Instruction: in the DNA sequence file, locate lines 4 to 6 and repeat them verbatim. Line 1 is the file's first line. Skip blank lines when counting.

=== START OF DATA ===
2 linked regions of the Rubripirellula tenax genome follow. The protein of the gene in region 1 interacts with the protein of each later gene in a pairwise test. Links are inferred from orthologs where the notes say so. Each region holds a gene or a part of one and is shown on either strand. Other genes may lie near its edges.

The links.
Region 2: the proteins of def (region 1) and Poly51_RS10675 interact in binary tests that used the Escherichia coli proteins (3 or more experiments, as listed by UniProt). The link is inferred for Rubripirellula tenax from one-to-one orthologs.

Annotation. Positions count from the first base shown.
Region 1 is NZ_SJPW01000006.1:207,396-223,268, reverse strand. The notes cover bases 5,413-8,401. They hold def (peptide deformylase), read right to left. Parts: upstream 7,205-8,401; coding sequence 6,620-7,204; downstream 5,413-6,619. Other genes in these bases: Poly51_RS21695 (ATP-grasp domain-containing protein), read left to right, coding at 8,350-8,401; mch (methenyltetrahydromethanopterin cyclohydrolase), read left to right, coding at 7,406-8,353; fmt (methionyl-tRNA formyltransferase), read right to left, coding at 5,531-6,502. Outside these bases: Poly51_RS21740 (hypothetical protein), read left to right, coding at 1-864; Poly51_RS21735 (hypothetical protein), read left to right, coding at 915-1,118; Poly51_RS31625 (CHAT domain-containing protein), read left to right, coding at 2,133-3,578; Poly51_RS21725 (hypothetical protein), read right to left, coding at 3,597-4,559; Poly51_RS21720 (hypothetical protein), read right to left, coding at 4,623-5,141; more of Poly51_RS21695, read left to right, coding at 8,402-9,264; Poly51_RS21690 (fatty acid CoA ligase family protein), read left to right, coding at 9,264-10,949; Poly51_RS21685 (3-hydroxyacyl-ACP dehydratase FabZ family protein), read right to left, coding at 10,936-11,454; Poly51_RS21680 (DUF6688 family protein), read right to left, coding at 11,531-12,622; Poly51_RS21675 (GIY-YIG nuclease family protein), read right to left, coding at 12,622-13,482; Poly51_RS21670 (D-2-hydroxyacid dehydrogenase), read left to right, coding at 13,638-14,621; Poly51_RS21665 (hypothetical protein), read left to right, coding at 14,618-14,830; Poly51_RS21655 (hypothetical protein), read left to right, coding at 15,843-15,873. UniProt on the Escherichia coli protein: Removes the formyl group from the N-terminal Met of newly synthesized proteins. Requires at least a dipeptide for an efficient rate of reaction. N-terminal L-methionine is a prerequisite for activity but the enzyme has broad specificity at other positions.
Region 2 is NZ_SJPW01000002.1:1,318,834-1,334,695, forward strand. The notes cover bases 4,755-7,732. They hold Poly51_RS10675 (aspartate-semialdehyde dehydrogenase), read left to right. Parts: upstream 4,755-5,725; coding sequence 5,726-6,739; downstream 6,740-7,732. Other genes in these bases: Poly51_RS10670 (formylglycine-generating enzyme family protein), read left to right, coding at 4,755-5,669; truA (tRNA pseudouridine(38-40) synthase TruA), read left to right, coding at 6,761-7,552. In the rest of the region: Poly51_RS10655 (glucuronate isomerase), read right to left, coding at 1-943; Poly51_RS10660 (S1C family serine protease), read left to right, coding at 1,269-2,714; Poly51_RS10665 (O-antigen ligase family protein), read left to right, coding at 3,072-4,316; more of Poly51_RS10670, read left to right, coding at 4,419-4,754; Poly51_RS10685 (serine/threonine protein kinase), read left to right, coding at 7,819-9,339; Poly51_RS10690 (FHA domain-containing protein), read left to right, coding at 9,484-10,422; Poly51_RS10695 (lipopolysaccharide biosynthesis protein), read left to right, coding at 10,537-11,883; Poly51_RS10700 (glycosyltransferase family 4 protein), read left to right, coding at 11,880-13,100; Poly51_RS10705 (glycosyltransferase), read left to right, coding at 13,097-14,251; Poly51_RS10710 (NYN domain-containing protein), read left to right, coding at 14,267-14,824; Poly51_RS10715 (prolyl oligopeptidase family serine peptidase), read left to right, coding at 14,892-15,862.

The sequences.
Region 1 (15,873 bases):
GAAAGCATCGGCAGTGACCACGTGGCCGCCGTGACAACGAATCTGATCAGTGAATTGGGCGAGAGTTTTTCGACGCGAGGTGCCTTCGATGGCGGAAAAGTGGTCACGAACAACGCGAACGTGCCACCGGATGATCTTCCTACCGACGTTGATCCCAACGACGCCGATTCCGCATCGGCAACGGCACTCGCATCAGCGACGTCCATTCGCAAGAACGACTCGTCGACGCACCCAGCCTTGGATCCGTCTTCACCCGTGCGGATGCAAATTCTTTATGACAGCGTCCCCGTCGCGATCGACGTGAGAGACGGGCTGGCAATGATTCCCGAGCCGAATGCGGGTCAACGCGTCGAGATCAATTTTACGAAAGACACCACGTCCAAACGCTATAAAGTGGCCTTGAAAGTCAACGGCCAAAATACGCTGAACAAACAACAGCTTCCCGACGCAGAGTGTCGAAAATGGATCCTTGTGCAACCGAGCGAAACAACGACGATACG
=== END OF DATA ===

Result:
Annotation. Positions count from the first base shown.
Region 1 is NZ_SJPW01000006.1:207,396-223,268, reverse strand. The notes cover bases 5,413-8,401. They hold def (peptide deformylase), read right to left. Parts: upstream 7,205-8,401; coding sequence 6,620-7,204; downstream 5,413-6,619. Other genes in these bases: Poly51_RS21695 (ATP-grasp domain-containing protein), read left to right, coding at 8,350-8,401; mch (methenyltetrahydromethanopterin cyclohydrolase), read left to right, coding at 7,406-8,353; fmt (methionyl-tRNA formyltransferase), read right to left, coding at 5,531-6,502. Outside these bases: Poly51_RS21740 (hypothetical protein), read left to right, coding at 1-864; Poly51_RS21735 (hypothetical protein), read left to right, coding at 915-1,118; Poly51_RS31625 (CHAT domain-containing protein), read left to right, coding at 2,133-3,578; Poly51_RS21725 (hypothetical protein), read right to left, coding at 3,597-4,559; Poly51_RS21720 (hypothetical protein), read right to left, coding at 4,623-5,141; more of Poly51_RS21695, read left to right, coding at 8,402-9,264; Poly51_RS21690 (fatty acid CoA ligase family protein), read left to right, coding at 9,264-10,949; Poly51_RS21685 (3-hydroxyacyl-ACP dehydratase FabZ family protein), read right to left, coding at 10,936-11,454; Poly51_RS21680 (DUF6688 family protein), read right to left, coding at 11,531-12,622; Poly51_RS21675 (GIY-YIG nuclease family protein), read right to left, coding at 12,622-13,482; Poly51_RS21670 (D-2-hydroxyacid dehydrogenase), read left to right, coding at 13,638-14,621; Poly51_RS21665 (hypothetical protein), read left to right, coding at 14,618-14,830; Poly51_RS21655 (hypothetical protein), read left to right, coding at 15,843-15,873. UniProt on the Escherichia coli protein: Removes the formyl group from the N-terminal Met of newly synthesized proteins. Requires at least a dipeptide for an efficient rate of reaction. N-terminal L-methionine is a prerequisite for activity but the enzyme has broad specificity at other positions.
Region 2 is NZ_SJPW01000002.1:1,318,834-1,334,695, forward strand. The notes cover bases 4,755-7,732. They hold Poly51_RS10675 (aspartate-semialdehyde dehydrogenase), read left to right. Parts: upstream 4,755-5,725; coding sequence 5,726-6,739; downstream 6,740-7,732. Other genes in these bases: Poly51_RS10670 (formylglycine-generating enzyme family protein), read left to right, coding at 4,755-5,669; truA (tRNA pseudouridine(38-40) synthase TruA), read left to right, coding at 6,761-7,552. In the rest of the region: Poly51_RS10655 (glucuronate isomerase), read right to left, coding at 1-943; Poly51_RS10660 (S1C family serine protease), read left to right, coding at 1,269-2,714; Poly51_RS10665 (O-antigen ligase family protein), read left to right, coding at 3,072-4,316; more of Poly51_RS10670, read left to right, coding at 4,419-4,754; Poly51_RS10685 (serine/threonine protein kinase), read left to right, coding at 7,819-9,339; Poly51_RS10690 (FHA domain-containing protein), read left to right, coding at 9,484-10,422; Poly51_RS10695 (lipopolysaccharide biosynthesis protein), read left to right, coding at 10,537-11,883; Poly51_RS10700 (glycosyltransferase family 4 protein), read left to right, coding at 11,880-13,100; Poly51_RS10705 (glycosyltransferase), read left to right, coding at 13,097-14,251; Poly51_RS10710 (NYN domain-containing protein), read left to right, coding at 14,267-14,824; Poly51_RS10715 (prolyl oligopeptidase family serine peptidase), read left to right, coding at 14,892-15,862.